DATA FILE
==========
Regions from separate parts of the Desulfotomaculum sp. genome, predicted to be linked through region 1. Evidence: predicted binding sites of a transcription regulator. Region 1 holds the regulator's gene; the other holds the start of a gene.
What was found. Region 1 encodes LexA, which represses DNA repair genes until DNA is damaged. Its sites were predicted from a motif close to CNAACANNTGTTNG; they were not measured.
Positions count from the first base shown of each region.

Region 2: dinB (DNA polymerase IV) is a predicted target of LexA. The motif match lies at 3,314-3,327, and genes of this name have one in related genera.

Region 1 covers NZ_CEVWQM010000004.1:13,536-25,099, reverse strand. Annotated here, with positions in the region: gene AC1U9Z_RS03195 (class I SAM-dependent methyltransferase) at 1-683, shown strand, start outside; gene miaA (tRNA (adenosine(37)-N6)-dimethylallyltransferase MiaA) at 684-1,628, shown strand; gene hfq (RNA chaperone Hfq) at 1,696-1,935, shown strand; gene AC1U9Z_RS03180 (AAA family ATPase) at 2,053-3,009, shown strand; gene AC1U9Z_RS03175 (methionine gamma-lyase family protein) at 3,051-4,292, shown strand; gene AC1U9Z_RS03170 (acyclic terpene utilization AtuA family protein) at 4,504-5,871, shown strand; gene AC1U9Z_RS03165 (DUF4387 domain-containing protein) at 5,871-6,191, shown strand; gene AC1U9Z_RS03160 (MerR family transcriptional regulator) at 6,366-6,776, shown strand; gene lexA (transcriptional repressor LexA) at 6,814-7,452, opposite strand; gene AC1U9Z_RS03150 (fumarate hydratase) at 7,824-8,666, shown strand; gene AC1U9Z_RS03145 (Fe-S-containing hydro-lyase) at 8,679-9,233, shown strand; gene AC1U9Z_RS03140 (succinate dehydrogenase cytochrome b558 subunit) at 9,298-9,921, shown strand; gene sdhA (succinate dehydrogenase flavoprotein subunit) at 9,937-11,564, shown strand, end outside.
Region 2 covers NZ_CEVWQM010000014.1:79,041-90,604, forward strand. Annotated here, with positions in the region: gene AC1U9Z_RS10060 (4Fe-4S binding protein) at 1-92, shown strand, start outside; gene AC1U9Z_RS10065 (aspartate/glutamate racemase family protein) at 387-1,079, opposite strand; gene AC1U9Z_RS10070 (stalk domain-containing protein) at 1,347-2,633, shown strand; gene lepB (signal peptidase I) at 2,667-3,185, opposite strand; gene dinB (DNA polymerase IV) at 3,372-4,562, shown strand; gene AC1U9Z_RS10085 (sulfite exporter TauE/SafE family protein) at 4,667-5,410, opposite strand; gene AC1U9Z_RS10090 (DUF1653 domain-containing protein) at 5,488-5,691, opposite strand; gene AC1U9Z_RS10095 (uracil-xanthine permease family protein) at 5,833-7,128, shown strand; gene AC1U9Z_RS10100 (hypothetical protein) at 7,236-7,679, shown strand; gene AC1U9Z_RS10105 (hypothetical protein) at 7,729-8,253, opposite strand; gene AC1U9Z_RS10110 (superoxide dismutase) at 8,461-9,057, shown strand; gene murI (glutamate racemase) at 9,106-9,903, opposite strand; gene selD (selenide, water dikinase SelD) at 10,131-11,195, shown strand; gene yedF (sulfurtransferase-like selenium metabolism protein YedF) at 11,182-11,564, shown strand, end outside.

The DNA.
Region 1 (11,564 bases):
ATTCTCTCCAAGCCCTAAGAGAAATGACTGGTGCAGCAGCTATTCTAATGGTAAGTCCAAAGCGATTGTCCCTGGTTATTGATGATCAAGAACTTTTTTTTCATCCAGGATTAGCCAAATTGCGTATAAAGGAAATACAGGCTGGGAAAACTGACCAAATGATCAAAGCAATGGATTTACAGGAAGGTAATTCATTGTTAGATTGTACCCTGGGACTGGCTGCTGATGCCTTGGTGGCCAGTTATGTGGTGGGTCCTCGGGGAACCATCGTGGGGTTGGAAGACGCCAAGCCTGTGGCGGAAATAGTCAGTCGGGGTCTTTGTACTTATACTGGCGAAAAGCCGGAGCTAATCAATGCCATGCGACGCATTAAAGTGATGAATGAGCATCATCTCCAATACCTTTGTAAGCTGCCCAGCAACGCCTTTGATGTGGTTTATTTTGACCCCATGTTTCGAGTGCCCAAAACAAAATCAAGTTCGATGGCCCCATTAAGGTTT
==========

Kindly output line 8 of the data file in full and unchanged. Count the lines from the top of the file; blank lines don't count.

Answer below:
Region 1 (11,564 bases):